The following is from the National Association of Hispanic Journalists:


Winning the 2018 Ñ: Maria Mendez

By Adamari González-Carlos

Maria Mendez never thought she would win a journalism award. Even when she got an email saying she was a finalist for an NAHJ award, she didn’t realize how big of a deal it was.

It wasn’t until she had won an Ñ Award in the Latino Issues Student Print/Online Journalism category that she thought: “I guess I have a right to be here, I guess I did something that’s worthy of an award.”

What she did was write a piece about a DACA student who left the university she attended because of fear of not being able to go back to her hometown of Brownsville, Texas when her DACA permit expired. Mendez traveled to Brownsville to write the student’s story.

“The biggest thing that I learned is how to offer yourself as a tool to people to tell their story,” said Mendez, a student at University of Texas-Austin, “in a way that is not intrusive.”

The list of accomplishments for Maria Mendez at such a young age is impeccable, making her worthy for the Friends of The Daily Texan Rising Star award. Her selection of the NAHJ honor was just the start of a record of service to journalism and her community as a whole for this native of Guanajuato in Central Mexico.

While a senior majoring in journalism and sociology at UT Austin, Mendez served as an audience engagement fellow for the 86th Texas Legislative Session. She continued extensive work at The Daily Texan and also developed a Spanish-language news aggregation service. Previously, as an intern, she reported for the Austin American- Statesman’s breaking news desk and the Austin Chronicle’s news department.

It is clear that she has taken advantage of every opportunity possible to expand her knowledge base and develop as a professional journalist.

K-12 reporter, Austin Metro Area, The Austin American-Statesman
, April-present.

This is an assignment normally handled by more mature reporters, but the American- Statesman has trusted her to do the job. Considering the challenges with COVID19, this is one of the most important beats on any newspaper.

Texas Public Radio reporter, San Antonio

Reported for Texas Public Radio from the border city of Laredo, covering business issues.

The Dallas Morning News — Politics Reporting Fellow, September 2019 – May 2020, Austin, Texas

Austin American-Statesman — Breaking News Intern, June -August 2019

The Daily Texan (2 years on staff) — Projects reporter, Diversity Board member, Associate Projects Editor, Diversity Coordinator, Senior reporter (covering higher education), News general reporter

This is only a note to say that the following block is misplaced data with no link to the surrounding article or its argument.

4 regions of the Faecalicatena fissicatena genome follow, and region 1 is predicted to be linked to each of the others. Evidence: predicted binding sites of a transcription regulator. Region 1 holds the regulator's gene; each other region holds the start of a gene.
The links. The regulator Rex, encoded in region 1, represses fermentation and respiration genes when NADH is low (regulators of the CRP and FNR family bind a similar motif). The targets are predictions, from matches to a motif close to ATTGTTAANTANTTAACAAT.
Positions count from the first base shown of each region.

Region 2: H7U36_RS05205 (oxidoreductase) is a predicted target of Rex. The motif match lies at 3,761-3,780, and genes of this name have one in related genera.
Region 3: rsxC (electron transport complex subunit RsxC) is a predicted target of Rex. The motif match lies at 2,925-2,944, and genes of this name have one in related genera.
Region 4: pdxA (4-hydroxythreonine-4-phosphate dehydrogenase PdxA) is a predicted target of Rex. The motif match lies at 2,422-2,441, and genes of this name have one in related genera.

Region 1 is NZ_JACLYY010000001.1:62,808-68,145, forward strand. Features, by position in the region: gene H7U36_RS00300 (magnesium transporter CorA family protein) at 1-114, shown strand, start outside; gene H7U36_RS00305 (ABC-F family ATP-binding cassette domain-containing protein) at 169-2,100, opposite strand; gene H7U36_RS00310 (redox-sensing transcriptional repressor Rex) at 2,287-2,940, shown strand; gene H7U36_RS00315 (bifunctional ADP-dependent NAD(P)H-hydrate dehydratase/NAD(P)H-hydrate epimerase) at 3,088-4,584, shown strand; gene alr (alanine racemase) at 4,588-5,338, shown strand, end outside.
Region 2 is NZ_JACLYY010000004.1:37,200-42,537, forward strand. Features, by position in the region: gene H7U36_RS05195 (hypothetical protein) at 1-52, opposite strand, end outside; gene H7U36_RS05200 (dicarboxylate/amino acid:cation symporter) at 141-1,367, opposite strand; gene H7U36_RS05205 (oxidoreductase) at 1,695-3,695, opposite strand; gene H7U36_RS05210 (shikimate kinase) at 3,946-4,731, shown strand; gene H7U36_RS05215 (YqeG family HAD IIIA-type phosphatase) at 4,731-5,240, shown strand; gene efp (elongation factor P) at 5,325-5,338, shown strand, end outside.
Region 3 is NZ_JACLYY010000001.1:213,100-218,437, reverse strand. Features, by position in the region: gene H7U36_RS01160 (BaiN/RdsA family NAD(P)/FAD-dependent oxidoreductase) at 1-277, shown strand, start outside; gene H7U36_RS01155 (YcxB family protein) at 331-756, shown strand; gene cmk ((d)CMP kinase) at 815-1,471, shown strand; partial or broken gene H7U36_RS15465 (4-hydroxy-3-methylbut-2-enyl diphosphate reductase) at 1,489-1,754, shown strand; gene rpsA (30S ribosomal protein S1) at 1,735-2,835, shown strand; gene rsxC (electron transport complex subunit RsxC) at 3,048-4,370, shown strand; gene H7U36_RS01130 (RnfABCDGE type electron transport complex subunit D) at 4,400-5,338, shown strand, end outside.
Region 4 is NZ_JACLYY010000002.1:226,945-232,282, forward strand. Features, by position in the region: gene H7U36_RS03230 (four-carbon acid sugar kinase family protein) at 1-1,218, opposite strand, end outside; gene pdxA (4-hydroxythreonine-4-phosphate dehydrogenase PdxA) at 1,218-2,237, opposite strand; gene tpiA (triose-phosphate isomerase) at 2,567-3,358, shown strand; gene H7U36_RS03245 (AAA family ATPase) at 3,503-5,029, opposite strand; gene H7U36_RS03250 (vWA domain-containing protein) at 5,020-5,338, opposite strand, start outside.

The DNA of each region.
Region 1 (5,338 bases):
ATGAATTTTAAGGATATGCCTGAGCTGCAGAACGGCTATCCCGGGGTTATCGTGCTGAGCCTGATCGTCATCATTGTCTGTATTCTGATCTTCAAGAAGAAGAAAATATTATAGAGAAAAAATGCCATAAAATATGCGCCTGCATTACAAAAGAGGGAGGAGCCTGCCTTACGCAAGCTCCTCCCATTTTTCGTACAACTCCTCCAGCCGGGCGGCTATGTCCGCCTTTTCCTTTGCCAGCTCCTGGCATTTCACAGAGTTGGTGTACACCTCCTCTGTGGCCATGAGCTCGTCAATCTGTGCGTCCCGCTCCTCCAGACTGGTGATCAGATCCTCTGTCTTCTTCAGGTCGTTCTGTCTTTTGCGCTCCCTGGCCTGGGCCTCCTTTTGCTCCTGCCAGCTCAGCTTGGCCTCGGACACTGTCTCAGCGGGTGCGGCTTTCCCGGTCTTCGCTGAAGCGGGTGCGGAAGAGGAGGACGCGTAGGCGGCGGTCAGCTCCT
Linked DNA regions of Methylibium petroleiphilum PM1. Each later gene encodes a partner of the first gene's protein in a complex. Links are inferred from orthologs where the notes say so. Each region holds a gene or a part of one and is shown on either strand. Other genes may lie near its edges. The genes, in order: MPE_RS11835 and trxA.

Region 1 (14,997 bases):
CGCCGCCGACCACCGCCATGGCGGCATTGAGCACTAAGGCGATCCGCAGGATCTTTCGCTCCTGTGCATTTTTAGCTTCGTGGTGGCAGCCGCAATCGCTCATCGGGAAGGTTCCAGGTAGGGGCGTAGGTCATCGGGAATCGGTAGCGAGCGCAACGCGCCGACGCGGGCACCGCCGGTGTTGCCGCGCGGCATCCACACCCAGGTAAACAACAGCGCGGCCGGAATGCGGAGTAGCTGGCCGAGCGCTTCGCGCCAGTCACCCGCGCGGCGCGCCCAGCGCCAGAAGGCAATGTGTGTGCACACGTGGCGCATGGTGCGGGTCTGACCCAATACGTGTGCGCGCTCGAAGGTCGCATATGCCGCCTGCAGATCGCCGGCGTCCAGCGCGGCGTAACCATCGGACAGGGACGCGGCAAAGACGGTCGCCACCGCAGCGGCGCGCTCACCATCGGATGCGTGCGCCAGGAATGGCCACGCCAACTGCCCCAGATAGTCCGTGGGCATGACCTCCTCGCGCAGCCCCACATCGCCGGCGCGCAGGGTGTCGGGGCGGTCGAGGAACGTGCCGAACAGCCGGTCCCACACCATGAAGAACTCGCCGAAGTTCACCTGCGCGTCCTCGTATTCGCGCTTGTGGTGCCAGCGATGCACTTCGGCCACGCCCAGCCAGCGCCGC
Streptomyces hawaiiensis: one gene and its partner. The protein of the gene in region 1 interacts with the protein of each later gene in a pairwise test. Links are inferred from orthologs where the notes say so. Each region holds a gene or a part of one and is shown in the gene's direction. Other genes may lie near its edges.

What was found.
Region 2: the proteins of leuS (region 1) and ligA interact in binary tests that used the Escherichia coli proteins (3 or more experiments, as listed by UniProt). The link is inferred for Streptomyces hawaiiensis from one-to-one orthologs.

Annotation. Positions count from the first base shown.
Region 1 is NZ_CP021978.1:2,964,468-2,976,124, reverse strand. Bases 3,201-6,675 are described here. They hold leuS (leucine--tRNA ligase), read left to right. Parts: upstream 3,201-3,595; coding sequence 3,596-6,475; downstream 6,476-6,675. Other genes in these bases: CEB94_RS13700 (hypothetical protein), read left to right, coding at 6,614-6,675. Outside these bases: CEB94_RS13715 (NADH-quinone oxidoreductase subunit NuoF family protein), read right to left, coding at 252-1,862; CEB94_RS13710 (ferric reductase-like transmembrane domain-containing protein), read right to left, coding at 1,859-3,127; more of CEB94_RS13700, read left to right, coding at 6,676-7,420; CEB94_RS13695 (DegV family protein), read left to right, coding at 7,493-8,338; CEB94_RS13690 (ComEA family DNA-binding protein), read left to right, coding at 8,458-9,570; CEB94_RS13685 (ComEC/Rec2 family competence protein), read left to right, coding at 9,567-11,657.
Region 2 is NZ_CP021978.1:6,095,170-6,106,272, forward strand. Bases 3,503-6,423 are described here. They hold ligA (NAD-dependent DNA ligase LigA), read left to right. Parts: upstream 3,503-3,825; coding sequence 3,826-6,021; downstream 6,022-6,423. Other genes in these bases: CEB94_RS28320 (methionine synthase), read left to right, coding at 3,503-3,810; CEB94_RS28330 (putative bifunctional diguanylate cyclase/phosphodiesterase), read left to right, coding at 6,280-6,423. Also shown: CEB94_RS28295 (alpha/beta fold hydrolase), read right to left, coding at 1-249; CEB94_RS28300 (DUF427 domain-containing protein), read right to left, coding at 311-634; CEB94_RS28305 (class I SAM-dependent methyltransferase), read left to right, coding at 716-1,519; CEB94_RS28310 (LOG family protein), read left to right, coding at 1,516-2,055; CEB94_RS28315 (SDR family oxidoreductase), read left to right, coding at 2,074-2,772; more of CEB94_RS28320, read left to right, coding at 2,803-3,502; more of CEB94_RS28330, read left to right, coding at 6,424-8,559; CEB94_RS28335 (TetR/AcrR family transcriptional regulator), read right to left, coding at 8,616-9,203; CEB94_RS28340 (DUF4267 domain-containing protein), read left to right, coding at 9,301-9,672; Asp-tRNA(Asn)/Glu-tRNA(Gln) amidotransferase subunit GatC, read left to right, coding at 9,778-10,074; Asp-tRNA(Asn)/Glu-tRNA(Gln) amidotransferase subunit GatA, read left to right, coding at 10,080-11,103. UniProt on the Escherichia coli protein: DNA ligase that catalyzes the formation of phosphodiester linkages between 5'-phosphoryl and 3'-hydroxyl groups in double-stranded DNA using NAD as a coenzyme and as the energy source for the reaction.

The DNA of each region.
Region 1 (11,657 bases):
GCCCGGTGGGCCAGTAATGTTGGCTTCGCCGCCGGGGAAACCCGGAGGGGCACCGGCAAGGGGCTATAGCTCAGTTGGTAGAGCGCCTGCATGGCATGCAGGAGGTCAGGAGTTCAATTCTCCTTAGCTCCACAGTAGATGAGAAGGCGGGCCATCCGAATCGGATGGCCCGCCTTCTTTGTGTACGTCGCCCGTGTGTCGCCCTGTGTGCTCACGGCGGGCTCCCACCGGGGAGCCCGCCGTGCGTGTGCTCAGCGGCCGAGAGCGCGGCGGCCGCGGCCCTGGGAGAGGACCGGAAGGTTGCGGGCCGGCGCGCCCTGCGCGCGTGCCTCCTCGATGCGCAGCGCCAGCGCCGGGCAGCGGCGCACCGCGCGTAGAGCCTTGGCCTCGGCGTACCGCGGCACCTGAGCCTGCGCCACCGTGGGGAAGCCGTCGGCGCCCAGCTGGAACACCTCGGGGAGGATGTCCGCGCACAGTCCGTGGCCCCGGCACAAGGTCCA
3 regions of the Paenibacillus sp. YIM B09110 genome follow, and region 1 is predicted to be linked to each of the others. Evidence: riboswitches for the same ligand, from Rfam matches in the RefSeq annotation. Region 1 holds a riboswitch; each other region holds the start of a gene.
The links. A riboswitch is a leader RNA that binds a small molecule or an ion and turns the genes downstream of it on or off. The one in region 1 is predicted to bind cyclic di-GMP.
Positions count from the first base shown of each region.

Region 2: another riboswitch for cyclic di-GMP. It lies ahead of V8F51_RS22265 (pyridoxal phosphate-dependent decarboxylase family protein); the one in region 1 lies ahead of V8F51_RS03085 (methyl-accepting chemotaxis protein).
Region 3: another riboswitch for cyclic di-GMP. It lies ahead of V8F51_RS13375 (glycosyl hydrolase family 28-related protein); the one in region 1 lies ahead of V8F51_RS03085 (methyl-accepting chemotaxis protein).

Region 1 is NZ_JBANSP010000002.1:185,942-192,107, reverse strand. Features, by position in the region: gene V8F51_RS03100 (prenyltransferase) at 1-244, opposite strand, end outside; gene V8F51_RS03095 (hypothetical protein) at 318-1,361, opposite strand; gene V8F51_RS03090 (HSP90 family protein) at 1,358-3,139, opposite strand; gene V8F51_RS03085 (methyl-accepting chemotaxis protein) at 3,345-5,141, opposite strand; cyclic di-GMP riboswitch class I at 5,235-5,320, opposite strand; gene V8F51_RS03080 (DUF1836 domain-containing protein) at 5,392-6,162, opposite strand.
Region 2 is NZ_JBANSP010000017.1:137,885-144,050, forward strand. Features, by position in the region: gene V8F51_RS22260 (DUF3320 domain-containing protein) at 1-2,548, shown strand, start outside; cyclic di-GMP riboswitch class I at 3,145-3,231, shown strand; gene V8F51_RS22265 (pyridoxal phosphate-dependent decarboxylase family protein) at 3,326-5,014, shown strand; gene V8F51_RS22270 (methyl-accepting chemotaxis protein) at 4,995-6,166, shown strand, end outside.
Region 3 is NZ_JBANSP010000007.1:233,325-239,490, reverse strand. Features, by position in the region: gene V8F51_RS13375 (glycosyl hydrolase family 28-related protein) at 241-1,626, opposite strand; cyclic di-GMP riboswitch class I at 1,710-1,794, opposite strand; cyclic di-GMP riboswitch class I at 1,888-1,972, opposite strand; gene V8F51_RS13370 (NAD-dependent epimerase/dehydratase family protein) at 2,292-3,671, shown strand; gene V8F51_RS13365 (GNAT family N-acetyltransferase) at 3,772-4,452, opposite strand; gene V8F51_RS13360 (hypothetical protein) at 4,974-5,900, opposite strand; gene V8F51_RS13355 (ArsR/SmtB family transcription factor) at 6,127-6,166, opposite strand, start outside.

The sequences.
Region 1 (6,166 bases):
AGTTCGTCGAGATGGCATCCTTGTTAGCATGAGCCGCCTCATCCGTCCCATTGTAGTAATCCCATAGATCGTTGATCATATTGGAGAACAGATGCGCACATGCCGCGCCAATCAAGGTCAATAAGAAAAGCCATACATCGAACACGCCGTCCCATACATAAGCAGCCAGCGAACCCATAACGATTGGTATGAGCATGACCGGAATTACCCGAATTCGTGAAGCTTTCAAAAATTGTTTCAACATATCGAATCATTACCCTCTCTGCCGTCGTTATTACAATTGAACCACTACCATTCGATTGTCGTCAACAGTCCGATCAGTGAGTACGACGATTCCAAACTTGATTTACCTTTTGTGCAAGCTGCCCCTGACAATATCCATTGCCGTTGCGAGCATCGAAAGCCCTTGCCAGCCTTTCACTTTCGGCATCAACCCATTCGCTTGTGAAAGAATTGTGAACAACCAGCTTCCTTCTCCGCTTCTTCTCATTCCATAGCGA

Texas Tribune — Audience Engagement Fellow, January-May 2019

Austin American-Statesman — Breaking News Intern, August- December 2018

NPR (KUT, Austin member station) Next Generation Radio Trainee, August 2017

The Austin Chronicle — News Intern, May-August 2017

Harry Ransom Center, UT Austin — Marketing and external affairs assistant, September 2016-August 2017.

Lozano Long Latin American Studies- Benson Latin American Studies and Collections, UT Austin — September 2016-May 2017 — Collection development and public services intern.

Annette Strauss Institute for Civic Life, UT Austin — Social media ambassador, October 2016.

Education — The University of Texas at Austin, Bachelor of Journalism, Bachelor of Arts in Sociology, 2015-2019.

The Project — UT’s Largest Day of Service, outreach coordinator, 2016-2017

National Association of Hispanic Journalists, treasurer, UT Austin student chapter. Treasurer

English as a Second Language for Adults — volunteer coordinator, Hendrickson High School, January 2014-June 2015.


The Beat of Oaxaca’s Dancing — A short documentary about a local baile Folklorico, traditional Mexican dancing, children’s performance group in Austin, Texas, November 2016.

Viva La Huelga A short documentary about the 1966 United Farm Workers march in Texas and the commemorating anniversary march in Austin, September 2016.

Latins in Literature and Media — A 15-minute podcast examines how Latinas are portrayed in literature and media in the past and present. December 2015

2018 Ñ Award for student online/print reporting,
National Association of Hispanic

Journalists, July 2018
Scott Lind Excellence in Journalism Scholarship, The Daily Texan, January 2018 2016 Writing Flag Award, University of Texas at Austin, March 2017